Smaller birds can also be found while walking here, in the reeds and cattails, or resting in one of the many trees that line the trail. Red-Winged Blackbirds, Song Sparrows and Marsh Wrens are common here, as are Northern Mockingbirds. The flashes of the Northern Mockingbirds wings can be seen with almost every rustle of leaves, but spotting them on a tree is also not difficult.

This park, like many in this area, is maintained by the New Jersey Sports and Exposition Authority. Learn more about Mill Creek Marsh and the other twenty parks the Authority manages at https://www.njsea.com/parks-and-trails/ When driving to this park, beware your GPS navigation. The best way to make it to the trail head (and not the opposite side of the marsh, which has no entrance) is to navigate to Bob’s Discount Furniture in Secaucus. From there the trail parking and entrance is on the right of the store.

Celery Farms

One of the places where I take frequent walks is the Celery Farms in Allendale, New Jersey. Doubtless I will mention it again. And again. There are many reasons I keep returning to this site, not the least of which is it is quick and easy to get to, and a fairly short loop. There are also, according to the website, 240 species of birds recorded. And that is only birds. Besides our feathered friends, there are countless deer, squirrels, chipmunks, painted turtles, and snapping turtles who make this wetland their home. On one occasion I even saw what I think was an otter. Butterflies can also be found, depending on the season. Considering that you can peek through the leaves on the trees and see into the backyards of suburban New Jersey, this place is pretty wild.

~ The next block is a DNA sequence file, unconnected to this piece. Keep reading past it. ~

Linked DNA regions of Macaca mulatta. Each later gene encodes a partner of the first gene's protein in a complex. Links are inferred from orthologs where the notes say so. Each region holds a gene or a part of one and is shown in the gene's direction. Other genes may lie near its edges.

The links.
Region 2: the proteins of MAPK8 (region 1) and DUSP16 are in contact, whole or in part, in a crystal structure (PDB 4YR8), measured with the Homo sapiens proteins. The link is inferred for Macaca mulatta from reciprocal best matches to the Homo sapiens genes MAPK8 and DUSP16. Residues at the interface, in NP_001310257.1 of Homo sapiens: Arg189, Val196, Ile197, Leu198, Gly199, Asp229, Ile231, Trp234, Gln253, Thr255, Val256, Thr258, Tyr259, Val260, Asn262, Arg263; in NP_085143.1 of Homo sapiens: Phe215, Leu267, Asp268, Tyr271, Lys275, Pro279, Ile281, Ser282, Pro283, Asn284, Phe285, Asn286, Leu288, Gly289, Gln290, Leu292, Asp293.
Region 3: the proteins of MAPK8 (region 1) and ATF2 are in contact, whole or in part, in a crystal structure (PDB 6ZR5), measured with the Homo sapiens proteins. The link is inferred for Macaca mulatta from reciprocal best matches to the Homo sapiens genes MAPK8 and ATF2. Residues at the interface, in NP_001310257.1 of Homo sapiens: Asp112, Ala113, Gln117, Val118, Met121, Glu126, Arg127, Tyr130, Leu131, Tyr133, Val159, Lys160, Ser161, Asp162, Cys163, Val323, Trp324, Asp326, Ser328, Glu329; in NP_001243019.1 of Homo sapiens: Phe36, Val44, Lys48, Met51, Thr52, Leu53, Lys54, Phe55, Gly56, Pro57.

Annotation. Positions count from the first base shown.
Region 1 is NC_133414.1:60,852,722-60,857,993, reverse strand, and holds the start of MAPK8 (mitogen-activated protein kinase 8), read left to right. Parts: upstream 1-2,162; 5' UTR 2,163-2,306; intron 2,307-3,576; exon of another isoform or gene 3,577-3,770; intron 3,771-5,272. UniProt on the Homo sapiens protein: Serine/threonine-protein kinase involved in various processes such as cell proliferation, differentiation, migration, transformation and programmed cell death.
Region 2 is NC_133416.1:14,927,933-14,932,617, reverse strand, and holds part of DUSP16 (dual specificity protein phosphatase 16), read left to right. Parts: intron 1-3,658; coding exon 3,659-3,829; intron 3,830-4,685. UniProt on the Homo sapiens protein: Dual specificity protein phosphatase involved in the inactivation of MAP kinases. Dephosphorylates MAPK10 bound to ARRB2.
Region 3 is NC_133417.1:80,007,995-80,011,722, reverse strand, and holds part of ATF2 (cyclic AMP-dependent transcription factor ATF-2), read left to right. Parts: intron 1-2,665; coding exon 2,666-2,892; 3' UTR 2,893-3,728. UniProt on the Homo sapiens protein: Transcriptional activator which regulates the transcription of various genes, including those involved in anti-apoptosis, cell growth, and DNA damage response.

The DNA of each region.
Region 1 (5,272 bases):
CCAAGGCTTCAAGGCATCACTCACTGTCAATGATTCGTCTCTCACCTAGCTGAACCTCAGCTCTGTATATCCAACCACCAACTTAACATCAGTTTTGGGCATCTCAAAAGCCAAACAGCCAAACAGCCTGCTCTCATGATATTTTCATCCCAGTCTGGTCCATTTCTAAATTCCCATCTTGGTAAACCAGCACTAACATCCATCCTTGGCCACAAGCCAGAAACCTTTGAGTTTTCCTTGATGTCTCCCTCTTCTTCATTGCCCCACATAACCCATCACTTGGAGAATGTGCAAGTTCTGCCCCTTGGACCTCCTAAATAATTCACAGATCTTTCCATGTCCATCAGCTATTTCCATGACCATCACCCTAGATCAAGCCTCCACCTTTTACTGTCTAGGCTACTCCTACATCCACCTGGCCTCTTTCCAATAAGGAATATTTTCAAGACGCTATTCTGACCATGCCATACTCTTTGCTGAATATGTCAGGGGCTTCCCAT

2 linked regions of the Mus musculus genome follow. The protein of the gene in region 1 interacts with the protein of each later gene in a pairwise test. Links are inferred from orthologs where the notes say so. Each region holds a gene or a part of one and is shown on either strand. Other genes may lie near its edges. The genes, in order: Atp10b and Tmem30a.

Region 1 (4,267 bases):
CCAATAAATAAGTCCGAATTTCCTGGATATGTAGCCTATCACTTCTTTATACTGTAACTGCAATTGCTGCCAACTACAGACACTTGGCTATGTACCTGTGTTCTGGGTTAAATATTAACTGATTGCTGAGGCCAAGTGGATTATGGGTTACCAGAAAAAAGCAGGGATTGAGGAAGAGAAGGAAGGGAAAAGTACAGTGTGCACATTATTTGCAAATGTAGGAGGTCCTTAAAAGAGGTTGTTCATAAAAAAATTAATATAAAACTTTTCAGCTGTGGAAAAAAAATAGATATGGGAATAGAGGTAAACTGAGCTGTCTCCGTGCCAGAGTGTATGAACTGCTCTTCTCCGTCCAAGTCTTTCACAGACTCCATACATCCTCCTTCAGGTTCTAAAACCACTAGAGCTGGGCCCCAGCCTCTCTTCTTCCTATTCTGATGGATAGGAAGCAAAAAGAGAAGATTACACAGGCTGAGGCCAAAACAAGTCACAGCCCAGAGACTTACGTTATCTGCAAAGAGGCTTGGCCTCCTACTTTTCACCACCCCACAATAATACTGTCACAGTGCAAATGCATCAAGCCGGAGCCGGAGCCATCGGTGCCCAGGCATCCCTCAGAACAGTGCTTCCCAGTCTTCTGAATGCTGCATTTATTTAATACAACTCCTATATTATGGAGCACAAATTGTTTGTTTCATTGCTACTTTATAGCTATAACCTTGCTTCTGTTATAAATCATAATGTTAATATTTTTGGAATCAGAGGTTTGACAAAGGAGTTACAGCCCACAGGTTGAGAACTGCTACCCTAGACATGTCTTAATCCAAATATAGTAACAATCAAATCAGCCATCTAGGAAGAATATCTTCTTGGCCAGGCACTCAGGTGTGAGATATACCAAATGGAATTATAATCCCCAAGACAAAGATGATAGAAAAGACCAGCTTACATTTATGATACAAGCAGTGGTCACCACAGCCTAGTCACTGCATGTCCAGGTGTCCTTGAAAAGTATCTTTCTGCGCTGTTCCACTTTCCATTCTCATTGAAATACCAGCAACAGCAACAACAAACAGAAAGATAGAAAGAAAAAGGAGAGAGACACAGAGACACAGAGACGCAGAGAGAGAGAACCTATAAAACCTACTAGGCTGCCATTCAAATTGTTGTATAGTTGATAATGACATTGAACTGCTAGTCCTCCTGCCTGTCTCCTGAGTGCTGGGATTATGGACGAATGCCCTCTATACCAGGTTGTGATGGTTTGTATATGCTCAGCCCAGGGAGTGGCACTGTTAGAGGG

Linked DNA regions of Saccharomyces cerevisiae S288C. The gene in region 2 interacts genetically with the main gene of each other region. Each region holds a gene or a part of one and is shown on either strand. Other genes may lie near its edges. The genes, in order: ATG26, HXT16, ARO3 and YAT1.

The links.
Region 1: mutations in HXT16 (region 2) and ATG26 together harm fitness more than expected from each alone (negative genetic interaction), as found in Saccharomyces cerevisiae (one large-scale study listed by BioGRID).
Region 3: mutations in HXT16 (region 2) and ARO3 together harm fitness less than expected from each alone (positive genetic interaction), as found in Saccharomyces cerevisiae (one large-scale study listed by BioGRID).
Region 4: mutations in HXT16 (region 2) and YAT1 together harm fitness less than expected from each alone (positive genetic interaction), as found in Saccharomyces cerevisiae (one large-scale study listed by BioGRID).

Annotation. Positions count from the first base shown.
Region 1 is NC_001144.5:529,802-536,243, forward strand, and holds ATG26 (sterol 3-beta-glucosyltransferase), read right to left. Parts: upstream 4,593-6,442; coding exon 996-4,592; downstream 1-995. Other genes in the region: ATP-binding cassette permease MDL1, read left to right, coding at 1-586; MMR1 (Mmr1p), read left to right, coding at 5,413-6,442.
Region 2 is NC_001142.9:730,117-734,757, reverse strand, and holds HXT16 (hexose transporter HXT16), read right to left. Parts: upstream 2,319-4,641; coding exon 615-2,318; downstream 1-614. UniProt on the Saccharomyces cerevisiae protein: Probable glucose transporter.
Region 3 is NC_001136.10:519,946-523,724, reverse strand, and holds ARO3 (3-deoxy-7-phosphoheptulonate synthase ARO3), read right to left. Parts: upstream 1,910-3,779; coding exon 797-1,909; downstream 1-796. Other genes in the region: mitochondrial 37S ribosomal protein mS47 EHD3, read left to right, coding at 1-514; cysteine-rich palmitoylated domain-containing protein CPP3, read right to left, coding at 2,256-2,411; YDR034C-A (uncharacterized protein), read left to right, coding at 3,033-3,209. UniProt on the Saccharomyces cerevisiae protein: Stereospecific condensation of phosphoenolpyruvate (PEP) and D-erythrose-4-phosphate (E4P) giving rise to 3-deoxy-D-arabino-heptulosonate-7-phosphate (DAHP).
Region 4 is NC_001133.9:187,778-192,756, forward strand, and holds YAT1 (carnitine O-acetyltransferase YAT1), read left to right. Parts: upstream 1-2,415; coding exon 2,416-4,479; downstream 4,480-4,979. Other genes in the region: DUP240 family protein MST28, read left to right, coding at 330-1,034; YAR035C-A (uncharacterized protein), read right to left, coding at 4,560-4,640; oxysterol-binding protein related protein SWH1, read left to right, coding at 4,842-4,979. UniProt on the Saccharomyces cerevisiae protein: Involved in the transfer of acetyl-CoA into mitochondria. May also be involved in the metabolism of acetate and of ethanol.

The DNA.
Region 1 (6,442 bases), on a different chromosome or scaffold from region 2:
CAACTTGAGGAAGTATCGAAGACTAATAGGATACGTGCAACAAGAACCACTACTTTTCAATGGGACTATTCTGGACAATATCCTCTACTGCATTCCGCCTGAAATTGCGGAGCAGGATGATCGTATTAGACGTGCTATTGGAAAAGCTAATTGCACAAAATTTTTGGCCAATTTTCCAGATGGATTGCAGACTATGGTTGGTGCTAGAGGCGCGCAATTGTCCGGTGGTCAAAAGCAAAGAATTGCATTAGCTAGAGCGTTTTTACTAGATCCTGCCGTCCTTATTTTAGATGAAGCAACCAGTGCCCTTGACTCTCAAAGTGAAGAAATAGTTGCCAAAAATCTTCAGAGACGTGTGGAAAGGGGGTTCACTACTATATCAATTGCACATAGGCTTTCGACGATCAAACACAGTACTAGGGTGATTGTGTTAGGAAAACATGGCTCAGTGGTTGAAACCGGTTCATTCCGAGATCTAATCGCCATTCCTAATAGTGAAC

Formerly a farm, this space was flooded to create a lake and wetland habitat, with a stream running along the trail on one side of the loop. The trail is about a mile and is muddy eight times out of ten. Flat and easy to walk, but watch out for tree roots. It is a pretty popular trail for walkers, joggers and other bird watchers so don’t expect to feel like the only human left on earth. That being said, the Preserve doesn’t allow boats, dogs or fishing, so it can be more peaceful than similar spaces.

Besides some well placed benches, there are also several observation platforms where one can get a good vantage point over the lake from various angles. One of the platforms even has benches when you get to the top, so hanging around to bird watch is pretty easy.

As you would expect in a wetland habitat, you will likely see Red-Winged Blackbirds, Great Egrets, Great Blue Heron, Tree Swallows, Canada Geese, Mute Swans and a variety of duck species.

In the wooded areas turkeys, robins, cardinals and a variety of sparrows are common and you usually hear the turkeys, and woodpeckers.

The smaller birds are often a bit harder to spot among the vegetation, but finches and chickadees are frequent visits, as well as a variety of warblers, if you are lucky to catch sight of one!

To find out more about the Celery Farms and to see a map of the Preserve, visit http://www.fykenature.org/celeryfarm.html